NICHOLAS GOLDBERG, Los Angeles Times; Column: How Trump tried to trademark and profit off the phrase ‘Rigged Election!’
"Lehrer released records, played the Cambridge coffee shop scene and San Francisco nightclubs and became world famous before mostly disappearing from public view and going back to being a math teacher, much of the time at UC Santa Cruz. About songwriting, he told the Washington Post: “My head just isn’t there anymore.”
But his songs remained popular and he presumably continued to make money from them.
Then, late in life, he decided he was done profiting from his work. A couple of years ago he announced that he intended to put all his music into the public domain. In late November, he posted another note on his website saying that “all copyrights to lyrics or music written or composed by me have been permanently and irrevocably relinquished.”
“In short,” he wrote, “I no longer retain any rights to any of my songs. So help yourselves and don’t send me any money.”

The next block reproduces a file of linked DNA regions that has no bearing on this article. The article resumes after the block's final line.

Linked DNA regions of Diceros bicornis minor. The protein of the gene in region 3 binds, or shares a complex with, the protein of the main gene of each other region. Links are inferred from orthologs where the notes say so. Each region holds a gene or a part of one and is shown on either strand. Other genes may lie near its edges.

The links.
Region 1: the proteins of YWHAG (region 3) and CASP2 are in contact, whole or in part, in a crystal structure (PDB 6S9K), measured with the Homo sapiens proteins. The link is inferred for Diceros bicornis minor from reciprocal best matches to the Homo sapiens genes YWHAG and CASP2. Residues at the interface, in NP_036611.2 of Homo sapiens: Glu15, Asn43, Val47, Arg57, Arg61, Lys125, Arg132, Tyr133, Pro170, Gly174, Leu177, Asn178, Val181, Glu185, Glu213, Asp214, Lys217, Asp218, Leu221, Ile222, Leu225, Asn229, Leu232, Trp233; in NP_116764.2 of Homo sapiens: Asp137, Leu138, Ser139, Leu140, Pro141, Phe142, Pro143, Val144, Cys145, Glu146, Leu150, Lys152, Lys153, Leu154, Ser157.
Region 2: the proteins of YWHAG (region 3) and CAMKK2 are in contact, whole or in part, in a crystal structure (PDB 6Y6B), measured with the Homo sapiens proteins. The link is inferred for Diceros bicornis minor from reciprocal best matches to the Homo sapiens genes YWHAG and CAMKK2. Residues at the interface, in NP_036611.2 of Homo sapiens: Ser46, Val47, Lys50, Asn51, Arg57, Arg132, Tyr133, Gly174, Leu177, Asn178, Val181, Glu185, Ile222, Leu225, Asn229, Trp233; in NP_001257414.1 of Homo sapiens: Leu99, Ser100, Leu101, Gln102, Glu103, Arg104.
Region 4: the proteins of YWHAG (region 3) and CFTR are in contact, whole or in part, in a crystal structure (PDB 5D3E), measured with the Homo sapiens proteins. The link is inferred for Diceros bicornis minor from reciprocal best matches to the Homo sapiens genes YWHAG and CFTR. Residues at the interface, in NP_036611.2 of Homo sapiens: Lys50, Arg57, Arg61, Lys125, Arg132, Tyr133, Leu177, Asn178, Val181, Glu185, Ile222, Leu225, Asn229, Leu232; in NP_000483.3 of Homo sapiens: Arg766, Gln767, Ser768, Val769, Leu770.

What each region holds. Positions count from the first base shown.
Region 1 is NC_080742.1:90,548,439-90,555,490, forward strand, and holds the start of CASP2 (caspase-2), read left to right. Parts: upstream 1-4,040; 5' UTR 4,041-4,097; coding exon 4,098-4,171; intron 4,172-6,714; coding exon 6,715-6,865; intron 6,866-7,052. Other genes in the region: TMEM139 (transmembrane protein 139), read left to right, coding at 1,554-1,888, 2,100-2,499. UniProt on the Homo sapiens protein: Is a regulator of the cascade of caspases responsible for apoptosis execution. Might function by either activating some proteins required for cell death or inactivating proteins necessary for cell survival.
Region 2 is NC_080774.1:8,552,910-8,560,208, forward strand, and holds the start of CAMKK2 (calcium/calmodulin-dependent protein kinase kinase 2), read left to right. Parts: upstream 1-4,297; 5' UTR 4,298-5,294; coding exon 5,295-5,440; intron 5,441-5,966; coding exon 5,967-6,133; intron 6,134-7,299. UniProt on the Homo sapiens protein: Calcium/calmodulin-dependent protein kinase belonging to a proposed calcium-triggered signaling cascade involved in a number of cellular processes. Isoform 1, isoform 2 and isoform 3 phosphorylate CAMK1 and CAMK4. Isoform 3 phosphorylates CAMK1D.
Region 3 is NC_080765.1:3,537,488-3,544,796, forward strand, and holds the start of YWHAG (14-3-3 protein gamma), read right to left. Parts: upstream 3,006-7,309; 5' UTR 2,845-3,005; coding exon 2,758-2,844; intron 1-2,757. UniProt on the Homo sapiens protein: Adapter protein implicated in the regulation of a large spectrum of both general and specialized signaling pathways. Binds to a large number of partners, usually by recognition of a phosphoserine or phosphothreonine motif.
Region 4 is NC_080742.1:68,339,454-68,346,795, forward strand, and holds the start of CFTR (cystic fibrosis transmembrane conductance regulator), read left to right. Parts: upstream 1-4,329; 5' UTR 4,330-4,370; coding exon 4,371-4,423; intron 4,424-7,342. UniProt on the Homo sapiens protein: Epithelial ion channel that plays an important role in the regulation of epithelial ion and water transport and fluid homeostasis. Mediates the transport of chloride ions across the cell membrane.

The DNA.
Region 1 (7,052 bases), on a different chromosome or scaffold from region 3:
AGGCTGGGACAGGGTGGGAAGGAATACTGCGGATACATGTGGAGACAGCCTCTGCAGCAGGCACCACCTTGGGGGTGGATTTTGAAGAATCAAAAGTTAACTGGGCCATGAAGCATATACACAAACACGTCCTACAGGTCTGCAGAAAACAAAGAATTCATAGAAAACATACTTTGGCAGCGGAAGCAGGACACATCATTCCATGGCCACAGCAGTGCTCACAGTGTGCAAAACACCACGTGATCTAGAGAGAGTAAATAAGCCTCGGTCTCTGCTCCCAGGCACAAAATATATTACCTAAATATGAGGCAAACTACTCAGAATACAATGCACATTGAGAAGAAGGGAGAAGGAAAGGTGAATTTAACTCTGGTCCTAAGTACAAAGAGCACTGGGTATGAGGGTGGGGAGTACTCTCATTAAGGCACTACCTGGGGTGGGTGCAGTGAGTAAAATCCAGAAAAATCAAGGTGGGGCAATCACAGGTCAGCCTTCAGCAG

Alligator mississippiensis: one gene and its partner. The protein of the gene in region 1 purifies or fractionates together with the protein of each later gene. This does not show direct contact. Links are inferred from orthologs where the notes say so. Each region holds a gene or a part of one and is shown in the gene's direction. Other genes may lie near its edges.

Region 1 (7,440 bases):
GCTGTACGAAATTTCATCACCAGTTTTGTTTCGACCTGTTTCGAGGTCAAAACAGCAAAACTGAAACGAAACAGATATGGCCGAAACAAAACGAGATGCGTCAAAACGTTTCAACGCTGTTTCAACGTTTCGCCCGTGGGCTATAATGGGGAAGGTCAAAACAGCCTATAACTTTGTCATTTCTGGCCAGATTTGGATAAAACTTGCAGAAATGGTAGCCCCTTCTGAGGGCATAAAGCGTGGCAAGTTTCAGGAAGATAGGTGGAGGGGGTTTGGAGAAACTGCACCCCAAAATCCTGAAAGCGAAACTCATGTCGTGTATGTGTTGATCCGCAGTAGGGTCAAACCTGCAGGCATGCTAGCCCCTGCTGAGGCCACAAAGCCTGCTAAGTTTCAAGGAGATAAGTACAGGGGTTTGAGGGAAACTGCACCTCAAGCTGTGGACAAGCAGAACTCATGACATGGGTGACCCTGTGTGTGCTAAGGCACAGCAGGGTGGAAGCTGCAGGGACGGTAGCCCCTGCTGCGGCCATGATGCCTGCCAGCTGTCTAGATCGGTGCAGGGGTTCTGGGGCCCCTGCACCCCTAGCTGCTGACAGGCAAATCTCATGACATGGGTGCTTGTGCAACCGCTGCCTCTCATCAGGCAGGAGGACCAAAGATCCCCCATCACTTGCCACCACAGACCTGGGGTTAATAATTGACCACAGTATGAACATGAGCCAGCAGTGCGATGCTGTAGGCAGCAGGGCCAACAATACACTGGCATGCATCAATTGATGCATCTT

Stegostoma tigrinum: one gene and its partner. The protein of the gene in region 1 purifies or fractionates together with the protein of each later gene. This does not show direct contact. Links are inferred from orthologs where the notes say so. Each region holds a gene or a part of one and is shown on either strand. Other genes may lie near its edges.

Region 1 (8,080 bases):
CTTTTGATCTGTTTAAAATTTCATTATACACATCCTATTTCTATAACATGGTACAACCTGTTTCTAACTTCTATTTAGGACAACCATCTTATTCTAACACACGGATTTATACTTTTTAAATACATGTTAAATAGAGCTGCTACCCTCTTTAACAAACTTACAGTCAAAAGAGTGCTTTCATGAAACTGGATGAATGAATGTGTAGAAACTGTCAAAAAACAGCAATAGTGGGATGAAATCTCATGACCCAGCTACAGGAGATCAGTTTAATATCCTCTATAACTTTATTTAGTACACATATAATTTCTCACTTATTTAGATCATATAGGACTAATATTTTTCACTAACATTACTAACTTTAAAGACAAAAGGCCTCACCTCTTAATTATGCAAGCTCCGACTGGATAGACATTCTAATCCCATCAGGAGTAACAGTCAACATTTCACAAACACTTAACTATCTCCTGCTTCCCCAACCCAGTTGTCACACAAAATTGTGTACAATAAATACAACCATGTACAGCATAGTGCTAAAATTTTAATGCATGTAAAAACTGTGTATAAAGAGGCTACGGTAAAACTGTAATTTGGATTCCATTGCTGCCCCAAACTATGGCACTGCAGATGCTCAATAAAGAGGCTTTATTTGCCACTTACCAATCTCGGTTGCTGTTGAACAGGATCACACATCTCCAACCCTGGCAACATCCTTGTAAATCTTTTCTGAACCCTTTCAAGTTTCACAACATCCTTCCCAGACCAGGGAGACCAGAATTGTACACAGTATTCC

OK, I’ll admit I found this moving, an example of a well-known person putting the public good over the private good, at some financial cost to himself. It’s true that Lehrer is in his 90s and, as far as I can tell, has no children, although surely he’s got heirs of one sort or another. Admittedly, this is not as big a deal as if we heard that the songs of Bob Dylan or Paul McCartney were suddenly free for public use (which they aren’t). But Lehrer’s gesture is generous and selfless nevertheless, because the public domain is, in the end, the public domain.
People who want to use or perform or record or rearrange or tinker with his songs may now do so “without payment or fear of legal action,” Lehrer wrote."